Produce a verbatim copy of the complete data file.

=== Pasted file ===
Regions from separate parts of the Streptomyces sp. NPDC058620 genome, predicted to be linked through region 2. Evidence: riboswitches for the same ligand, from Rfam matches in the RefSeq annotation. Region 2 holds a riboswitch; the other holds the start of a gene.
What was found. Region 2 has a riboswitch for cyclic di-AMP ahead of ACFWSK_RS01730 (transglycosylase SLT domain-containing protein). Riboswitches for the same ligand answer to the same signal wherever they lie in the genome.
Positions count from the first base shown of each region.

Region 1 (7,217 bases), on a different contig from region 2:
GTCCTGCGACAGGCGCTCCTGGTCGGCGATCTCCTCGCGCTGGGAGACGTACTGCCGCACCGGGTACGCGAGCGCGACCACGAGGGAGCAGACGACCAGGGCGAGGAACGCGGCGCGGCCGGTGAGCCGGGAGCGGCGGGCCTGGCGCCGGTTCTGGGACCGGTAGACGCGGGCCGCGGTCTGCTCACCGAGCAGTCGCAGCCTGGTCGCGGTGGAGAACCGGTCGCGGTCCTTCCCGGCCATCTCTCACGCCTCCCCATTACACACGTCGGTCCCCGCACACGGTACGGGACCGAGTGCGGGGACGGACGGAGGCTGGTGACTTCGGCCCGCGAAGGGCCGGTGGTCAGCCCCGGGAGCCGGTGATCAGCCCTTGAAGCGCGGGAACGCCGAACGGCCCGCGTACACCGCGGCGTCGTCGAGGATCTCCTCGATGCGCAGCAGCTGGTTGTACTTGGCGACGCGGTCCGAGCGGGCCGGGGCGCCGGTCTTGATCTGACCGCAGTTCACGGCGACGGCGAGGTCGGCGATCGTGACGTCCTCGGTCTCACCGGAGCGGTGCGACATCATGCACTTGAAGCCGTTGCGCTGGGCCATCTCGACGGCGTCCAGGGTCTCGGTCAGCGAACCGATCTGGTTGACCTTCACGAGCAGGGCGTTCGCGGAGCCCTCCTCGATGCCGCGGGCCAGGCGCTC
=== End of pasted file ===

Regions from separate parts of the Streptomyces sp. NPDC058620 genome, predicted to be linked through region 2. Evidence: riboswitches for the same ligand, from Rfam matches in the RefSeq annotation. Region 2 holds a riboswitch; the other holds the start of a gene.
What was found. Region 2 has a riboswitch for cyclic di-AMP ahead of ACFWSK_RS01730 (transglycosylase SLT domain-containing protein). Riboswitches for the same ligand answer to the same signal wherever they lie in the genome.
Positions count from the first base shown of each region.

Region 1 (7,217 bases), on a different contig from region 2:
GTCCTGCGACAGGCGCTCCTGGTCGGCGATCTCCTCGCGCTGGGAGACGTACTGCCGCACCGGGTACGCGAGCGCGACCACGAGGGAGCAGACGACCAGGGCGAGGAACGCGGCGCGGCCGGTGAGCCGGGAGCGGCGGGCCTGGCGCCGGTTCTGGGACCGGTAGACGCGGGCCGCGGTCTGCTCACCGAGCAGTCGCAGCCTGGTCGCGGTGGAGAACCGGTCGCGGTCCTTCCCGGCCATCTCTCACGCCTCCCCATTACACACGTCGGTCCCCGCACACGGTACGGGACCGAGTGCGGGGACGGACGGAGGCTGGTGACTTCGGCCCGCGAAGGGCCGGTGGTCAGCCCCGGGAGCCGGTGATCAGCCCTTGAAGCGCGGGAACGCCGAACGGCCCGCGTACACCGCGGCGTCGTCGAGGATCTCCTCGATGCGCAGCAGCTGGTTGTACTTGGCGACGCGGTCCGAGCGGGCCGGGGCGCCGGTCTTGATCTGACCGCAGTTCACGGCGACGGCGAGGTCGGCGATCGTGACGTCCTCGGTCTCACCGGAGCGGTGCGACATCATGCACTTGAAGCCGTTGCGCTGGGCCATCTCGACGGCGTCCAGGGTCTCGGTCAGCGAACCGATCTGGTTGACCTTCACGAGCAGGGCGTTCGCGGAGCCCTCCTCGATGCCGCGGGCCAGGCGCTC